A Warrior and a WomanRannulf was known throughout the land as a bold warrior. Face-to-face with an oncoming army, he could decide matters of life and death. But now, face-to-face with one gentle woman, he was hopelessly confused and uncertain. Startled by Catherine's pale beauty when he first saw her, he was dumbfounded by her passionate radiance now, and he felt a desireA Warrior and a WomanRannulf was known throughout the land as a bold warrior. Face-to-face with an oncoming army, he could decide matters of life and death. But now, face-to-face with one gentle woman, he was hopelessly confused and uncertain. Startled by Catherine's pale beauty when he first saw her, he was dumbfounded by her passionate radiance now, and he felt a desire far different from his usual impersonal need for a woman.LOVE WOULD RULE THEIR DESTINY...
|Title||:||The Sword and the Swan|
|Format Type||:||Mass Market Paperback|
|Number of Pages||:||382 Pages|
|Status||:||Available For Download|
|Last checked||:||21 Minutes ago!|
The Sword and the Swan Reviews
This novel takes place during The Anarchy, the civil wars between King Stephen and the Empress Matilda, but centered around a fictional pair. Stephen rewards Rannulf for his faithful service with the hand of Catherine, and the earldom that belonged to her deceased father (hope that makes sense). Rannulf's kind of grumpy and set in his ways and since he's already got the heir and the spare he doesn't really want the marriage, but there really isn't any way out without offending his King. Here's the short and sweet round up, because I'm tired of thinking about this book and don't want to spend all day writing a review when I could be reading. Rannulf is Stephen's sworn man, despite everyone seeing the writing on the wall and knowing it is time to put an end to war and put a strong king on the throne. Everyone seems to see the writing on the wall except Rannulf that is. While there is a romantic element in this story, that is not the main focus of it. This is mainly a historical novel, but the problem is if you aren't familiar with this period this is not the book to start - that would be Penman's When Christ and His Saints Slept. But then there's the rub, if you have read Penman you aren't going to get anything new here, and the constant misunderstandings between Rannulf and Catherine wore very thin, very fast. If they would have just talked to each other instead of assuming...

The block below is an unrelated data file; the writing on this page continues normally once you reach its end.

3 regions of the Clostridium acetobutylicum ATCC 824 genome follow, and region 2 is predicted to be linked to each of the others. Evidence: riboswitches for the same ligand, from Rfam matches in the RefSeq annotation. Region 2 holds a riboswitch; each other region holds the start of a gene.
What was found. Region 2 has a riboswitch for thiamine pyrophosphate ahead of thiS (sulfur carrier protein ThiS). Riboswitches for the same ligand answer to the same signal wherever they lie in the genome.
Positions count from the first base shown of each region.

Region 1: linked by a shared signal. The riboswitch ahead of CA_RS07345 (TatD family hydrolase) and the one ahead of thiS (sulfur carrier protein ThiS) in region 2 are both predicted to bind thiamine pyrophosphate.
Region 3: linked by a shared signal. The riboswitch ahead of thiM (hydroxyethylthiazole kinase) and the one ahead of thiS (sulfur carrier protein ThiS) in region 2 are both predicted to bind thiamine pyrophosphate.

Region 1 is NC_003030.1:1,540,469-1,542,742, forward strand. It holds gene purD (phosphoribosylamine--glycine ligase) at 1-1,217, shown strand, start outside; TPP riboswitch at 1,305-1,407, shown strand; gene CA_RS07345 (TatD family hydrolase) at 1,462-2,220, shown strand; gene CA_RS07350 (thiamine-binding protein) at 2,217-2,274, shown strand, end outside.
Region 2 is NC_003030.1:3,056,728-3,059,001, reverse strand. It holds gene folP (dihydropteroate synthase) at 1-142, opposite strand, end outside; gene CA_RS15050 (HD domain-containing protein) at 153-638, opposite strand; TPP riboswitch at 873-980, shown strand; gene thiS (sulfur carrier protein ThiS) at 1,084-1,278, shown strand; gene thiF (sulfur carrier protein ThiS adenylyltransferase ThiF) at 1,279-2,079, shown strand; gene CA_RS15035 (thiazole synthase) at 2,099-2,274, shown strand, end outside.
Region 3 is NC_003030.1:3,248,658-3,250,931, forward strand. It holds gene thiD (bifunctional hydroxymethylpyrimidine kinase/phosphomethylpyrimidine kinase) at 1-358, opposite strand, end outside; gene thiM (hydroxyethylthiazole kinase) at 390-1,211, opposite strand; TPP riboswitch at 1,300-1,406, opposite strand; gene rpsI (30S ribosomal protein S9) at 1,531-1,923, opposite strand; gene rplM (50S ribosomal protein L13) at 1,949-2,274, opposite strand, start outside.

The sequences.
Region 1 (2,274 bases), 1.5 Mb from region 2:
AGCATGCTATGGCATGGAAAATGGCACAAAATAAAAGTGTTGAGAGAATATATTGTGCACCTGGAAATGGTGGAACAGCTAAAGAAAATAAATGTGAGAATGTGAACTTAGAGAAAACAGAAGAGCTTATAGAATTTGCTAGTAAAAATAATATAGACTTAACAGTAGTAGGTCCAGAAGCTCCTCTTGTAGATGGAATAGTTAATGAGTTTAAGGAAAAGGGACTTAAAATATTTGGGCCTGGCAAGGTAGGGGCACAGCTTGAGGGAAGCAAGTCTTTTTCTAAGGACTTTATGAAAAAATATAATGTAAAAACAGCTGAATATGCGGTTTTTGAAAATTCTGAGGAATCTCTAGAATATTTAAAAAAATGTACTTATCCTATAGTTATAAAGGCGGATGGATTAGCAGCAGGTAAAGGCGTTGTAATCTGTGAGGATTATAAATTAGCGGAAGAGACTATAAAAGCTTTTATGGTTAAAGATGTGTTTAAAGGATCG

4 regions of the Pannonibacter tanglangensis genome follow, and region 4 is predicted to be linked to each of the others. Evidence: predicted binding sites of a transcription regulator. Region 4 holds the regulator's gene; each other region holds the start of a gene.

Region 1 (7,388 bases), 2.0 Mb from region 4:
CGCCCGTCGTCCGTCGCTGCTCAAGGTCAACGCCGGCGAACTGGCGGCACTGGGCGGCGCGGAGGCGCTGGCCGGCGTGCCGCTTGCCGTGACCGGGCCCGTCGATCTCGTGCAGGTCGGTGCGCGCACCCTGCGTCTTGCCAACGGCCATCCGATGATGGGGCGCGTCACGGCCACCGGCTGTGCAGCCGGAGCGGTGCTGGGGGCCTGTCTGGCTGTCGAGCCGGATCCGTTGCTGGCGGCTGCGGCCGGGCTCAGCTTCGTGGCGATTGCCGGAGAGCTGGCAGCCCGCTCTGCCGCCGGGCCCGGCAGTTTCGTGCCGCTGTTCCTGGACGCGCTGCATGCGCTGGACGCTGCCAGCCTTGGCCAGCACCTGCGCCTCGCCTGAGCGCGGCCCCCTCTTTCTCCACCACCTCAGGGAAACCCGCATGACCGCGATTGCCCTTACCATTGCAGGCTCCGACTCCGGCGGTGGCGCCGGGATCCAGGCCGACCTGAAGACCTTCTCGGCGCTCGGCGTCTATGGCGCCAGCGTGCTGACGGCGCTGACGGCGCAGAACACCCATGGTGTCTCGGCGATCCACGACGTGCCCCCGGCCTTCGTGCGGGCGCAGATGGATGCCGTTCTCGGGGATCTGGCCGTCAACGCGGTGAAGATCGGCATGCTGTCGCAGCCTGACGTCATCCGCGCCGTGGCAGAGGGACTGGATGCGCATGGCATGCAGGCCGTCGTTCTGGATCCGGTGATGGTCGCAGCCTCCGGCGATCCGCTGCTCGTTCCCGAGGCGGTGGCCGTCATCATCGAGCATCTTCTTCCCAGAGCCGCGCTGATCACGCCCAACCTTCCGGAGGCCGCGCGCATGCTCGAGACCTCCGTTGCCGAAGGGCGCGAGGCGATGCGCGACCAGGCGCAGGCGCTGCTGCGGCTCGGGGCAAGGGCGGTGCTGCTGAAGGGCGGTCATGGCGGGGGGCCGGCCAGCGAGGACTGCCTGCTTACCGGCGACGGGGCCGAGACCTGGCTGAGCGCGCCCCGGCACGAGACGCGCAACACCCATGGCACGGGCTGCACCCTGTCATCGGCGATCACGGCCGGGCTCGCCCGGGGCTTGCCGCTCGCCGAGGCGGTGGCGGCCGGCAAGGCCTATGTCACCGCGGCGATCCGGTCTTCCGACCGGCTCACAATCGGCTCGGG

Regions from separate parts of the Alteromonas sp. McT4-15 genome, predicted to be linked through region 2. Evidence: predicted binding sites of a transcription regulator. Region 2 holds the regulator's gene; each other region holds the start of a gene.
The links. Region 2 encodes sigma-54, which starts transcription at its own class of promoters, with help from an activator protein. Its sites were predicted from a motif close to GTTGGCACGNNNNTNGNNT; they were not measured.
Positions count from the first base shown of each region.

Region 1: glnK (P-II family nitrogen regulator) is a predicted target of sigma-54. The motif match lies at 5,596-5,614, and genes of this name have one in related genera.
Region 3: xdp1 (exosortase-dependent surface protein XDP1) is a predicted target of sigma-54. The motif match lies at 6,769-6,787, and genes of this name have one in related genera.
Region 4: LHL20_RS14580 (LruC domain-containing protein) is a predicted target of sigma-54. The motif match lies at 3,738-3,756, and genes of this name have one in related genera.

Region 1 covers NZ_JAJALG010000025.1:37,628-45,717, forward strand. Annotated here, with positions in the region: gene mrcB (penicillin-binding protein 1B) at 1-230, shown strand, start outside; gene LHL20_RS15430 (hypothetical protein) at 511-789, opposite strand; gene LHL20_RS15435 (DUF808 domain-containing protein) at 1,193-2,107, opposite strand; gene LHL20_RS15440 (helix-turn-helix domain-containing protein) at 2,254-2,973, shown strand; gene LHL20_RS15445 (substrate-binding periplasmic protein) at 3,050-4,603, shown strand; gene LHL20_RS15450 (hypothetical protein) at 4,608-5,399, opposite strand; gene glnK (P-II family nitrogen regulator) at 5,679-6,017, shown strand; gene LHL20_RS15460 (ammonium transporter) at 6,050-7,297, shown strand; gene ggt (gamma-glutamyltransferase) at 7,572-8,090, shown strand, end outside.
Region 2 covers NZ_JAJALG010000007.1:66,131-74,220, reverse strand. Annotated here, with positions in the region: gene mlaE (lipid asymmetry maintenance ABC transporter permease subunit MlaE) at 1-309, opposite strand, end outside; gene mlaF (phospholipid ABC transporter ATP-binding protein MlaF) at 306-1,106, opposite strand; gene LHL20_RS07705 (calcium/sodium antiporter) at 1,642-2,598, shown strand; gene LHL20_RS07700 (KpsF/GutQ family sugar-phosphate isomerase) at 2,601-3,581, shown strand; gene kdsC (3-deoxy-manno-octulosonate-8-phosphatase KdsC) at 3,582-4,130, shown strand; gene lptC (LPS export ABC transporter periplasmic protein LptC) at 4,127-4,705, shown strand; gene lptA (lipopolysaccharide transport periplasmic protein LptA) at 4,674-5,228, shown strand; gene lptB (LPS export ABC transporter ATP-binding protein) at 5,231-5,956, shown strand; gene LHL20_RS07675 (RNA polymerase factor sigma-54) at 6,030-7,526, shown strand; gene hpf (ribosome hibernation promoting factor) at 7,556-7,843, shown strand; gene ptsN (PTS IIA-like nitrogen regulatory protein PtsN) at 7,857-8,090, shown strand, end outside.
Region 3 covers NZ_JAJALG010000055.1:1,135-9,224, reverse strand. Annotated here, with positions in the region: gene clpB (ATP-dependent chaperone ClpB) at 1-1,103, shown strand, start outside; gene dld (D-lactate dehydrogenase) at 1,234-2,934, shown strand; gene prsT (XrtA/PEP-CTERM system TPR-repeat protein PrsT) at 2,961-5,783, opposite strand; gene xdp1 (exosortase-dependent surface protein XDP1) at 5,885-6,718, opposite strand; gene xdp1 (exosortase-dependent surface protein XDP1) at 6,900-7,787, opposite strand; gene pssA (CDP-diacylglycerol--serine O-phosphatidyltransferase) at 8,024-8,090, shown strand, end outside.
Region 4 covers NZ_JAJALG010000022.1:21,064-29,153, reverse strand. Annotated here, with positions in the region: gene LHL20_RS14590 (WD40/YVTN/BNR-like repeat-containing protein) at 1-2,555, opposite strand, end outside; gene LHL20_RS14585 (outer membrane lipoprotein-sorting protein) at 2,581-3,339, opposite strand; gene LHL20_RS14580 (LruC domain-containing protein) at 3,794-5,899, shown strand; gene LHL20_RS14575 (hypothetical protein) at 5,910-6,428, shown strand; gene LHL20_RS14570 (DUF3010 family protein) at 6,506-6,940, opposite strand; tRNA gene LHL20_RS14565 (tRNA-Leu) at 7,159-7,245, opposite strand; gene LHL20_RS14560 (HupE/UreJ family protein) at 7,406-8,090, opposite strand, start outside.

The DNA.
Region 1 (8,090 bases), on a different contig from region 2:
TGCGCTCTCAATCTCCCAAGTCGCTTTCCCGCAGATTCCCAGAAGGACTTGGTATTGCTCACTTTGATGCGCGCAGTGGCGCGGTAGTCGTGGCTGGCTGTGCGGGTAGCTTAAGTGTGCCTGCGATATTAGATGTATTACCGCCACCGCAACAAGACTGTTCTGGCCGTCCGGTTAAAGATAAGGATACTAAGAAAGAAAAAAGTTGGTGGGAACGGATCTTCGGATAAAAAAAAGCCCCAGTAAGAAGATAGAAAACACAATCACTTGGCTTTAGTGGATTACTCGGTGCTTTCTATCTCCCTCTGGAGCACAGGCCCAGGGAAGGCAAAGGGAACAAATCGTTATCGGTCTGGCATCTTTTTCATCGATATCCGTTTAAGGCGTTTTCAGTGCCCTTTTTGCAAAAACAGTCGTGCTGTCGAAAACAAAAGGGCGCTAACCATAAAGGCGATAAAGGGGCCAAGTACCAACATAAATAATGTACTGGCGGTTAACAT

Hmmm... I'm all for angst and delaying the Inevitable get together of the main characters but seriously this got to be too much. The leads, Rannulf and Catherine may well have been speaking in different languages for all the misunderstandings & missed opportunities they had to let the other know how they felt. Took too long for me to hold out that hope.There was nothing new here with the feud and fighting to hold on to the crown for Stephen and the romance didn't do enough to fill out the story. It was good but not a "oh no! I'm sorry to see it end" book. The best books are ones that make me slow down as I near the ending because I don't want to have to leave my new friends and their world behind. The Sword and the Swan sadly didn't accomplish that for me.
I set myself a task to get rid of the books in my library that I don't like, but in my mind, I can't do that unless I re-read some of the older books - hence why this one wound up on my reading list. The first and only time I read this book was when it was first published. (I was quite the precocious reader - only five. And if you believe that, I have a bridge to sell...)Any way, as a *child*, I liked the book, and kept it for all these many years. In the re-reading of it, it is a decent book. I don't love it but I don't hate it. Admittedly, it wasn't the main characters - Rannulf and Catherine - that appealed to me, it was the history. It was well researched and I enjoyed the time period (@1154). The conflicts between Henry and Stephen, Stephen and Eustace, Stephen and, well, Stephen were interesting to read. So, now, having read it, I still haven't settled my original purpose - is it worthy to keep? (It is a paperback and it, literally fell apart while i was reading it but it is old and I have had it many years. Shelf space or no? I think I will hold onto it a bit longer to see how many others I dispose of first.
Really a prequel to the Roselynde series.
Nice little historical fiction plucked from the free shelf in the poolhouse. Earl tries to maneuver between Stephen and Eustace with help of wife. Anticipates Penman/Chapman.